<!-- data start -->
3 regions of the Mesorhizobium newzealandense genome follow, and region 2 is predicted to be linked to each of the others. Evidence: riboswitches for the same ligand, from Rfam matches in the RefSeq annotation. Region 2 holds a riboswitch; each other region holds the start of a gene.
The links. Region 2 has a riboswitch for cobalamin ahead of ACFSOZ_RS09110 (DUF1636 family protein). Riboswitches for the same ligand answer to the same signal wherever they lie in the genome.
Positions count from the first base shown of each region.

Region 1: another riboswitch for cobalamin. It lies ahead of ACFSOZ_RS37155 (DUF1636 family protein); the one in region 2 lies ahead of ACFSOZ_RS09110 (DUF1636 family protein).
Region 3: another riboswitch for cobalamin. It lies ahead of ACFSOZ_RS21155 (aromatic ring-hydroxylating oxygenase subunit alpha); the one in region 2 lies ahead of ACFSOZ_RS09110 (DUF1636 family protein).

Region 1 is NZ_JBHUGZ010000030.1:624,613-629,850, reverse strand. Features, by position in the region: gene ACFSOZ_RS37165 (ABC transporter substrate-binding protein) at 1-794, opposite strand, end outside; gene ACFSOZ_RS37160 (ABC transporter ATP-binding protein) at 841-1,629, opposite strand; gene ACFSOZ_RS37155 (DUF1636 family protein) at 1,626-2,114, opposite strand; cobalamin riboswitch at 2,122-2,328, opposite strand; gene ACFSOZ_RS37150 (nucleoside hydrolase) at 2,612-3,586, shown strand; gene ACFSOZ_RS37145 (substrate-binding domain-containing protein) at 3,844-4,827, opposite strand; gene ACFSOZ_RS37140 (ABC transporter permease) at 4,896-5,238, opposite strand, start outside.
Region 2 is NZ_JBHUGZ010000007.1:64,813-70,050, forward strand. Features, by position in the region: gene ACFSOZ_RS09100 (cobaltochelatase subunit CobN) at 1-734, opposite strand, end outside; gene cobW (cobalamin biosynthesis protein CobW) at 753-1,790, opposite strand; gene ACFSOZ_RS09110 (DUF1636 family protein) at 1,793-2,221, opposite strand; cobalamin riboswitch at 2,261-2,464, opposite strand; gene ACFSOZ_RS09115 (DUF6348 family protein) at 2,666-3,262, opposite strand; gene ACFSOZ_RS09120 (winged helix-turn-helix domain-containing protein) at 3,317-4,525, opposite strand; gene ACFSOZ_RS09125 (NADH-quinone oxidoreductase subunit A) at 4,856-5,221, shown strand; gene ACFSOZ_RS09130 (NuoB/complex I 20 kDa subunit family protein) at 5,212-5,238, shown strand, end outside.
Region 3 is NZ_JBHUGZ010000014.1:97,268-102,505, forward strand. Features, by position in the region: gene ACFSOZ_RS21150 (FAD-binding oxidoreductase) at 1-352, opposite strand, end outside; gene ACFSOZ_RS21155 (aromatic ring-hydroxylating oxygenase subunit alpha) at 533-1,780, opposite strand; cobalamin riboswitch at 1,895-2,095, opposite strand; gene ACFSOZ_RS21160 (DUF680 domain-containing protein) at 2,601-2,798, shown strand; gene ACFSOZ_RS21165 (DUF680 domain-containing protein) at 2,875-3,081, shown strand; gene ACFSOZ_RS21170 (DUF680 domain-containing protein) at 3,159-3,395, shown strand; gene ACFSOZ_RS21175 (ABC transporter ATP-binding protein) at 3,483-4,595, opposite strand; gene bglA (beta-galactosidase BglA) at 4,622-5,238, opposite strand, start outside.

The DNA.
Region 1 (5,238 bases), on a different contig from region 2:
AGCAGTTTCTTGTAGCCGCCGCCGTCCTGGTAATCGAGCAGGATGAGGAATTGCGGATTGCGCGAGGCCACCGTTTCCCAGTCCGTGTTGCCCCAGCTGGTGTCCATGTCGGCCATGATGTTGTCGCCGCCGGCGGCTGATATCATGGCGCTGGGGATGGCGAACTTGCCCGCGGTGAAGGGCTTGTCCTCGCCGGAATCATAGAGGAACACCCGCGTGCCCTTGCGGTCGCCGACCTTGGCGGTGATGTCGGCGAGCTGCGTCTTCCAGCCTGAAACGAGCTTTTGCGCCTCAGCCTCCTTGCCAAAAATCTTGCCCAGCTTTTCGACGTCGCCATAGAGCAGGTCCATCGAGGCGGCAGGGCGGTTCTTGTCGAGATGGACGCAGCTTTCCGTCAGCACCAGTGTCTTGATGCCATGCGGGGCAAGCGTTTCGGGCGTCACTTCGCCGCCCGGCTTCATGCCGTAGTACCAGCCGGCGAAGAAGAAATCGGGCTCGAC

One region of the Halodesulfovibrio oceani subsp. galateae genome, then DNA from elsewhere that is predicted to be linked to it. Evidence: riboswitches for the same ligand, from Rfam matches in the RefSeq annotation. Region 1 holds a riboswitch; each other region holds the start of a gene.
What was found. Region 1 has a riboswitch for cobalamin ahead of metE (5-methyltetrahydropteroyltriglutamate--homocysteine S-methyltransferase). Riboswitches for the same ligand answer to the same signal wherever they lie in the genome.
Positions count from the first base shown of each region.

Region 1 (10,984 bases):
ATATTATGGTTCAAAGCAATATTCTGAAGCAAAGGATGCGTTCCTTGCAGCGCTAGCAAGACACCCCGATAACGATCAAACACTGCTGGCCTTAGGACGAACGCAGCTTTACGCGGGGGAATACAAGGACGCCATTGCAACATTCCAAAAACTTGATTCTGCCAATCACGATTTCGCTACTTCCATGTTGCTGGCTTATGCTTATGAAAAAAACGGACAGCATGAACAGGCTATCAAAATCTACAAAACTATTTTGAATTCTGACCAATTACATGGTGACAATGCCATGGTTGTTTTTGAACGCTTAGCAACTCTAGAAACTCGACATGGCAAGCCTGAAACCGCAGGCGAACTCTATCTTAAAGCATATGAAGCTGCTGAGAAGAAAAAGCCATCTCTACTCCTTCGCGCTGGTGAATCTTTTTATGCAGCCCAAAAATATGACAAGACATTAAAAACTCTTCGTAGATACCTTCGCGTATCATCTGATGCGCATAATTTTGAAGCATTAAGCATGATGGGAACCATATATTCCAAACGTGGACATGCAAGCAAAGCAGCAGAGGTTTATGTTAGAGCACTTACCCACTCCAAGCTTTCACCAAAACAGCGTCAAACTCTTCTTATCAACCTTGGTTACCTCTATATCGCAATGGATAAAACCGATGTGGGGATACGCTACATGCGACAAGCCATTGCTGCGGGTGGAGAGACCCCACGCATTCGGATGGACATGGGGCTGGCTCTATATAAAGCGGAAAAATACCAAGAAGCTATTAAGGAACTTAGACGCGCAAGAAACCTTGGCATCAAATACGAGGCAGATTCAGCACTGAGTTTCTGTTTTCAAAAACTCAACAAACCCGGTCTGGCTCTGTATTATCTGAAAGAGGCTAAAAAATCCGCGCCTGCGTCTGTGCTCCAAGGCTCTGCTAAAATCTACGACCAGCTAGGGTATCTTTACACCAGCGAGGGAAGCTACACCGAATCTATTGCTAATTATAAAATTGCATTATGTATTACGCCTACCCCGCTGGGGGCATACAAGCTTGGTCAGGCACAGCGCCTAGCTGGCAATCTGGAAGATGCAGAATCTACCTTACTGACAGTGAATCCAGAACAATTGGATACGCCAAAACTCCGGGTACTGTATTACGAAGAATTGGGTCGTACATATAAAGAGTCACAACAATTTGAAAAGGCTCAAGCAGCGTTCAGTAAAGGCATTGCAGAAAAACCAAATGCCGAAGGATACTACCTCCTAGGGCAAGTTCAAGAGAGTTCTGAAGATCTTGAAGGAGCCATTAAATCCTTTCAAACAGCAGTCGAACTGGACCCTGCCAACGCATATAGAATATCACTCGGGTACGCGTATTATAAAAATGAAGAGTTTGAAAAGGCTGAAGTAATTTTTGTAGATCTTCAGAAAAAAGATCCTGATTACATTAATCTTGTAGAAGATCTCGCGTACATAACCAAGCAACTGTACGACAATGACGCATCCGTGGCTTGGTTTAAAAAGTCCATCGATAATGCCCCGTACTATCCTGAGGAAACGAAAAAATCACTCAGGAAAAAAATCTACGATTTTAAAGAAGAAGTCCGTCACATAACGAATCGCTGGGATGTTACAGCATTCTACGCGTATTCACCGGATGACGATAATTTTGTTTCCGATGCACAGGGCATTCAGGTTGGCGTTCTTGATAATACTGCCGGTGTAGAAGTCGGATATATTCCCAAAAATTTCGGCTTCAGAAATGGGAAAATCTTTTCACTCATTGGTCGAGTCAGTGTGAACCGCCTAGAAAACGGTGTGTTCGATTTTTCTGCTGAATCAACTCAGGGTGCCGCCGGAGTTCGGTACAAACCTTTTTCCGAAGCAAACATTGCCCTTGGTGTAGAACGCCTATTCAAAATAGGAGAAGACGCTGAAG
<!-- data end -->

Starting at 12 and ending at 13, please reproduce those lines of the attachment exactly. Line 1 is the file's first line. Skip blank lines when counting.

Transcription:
One region of the Halodesulfovibrio oceani subsp. galateae genome, then DNA from elsewhere that is predicted to be linked to it. Evidence: riboswitches for the same ligand, from Rfam matches in the RefSeq annotation. Region 1 holds a riboswitch; each other region holds the start of a gene.
What was found. Region 1 has a riboswitch for cobalamin ahead of metE (5-methyltetrahydropteroyltriglutamate--homocysteine S-methyltransferase). Riboswitches for the same ligand answer to the same signal wherever they lie in the genome.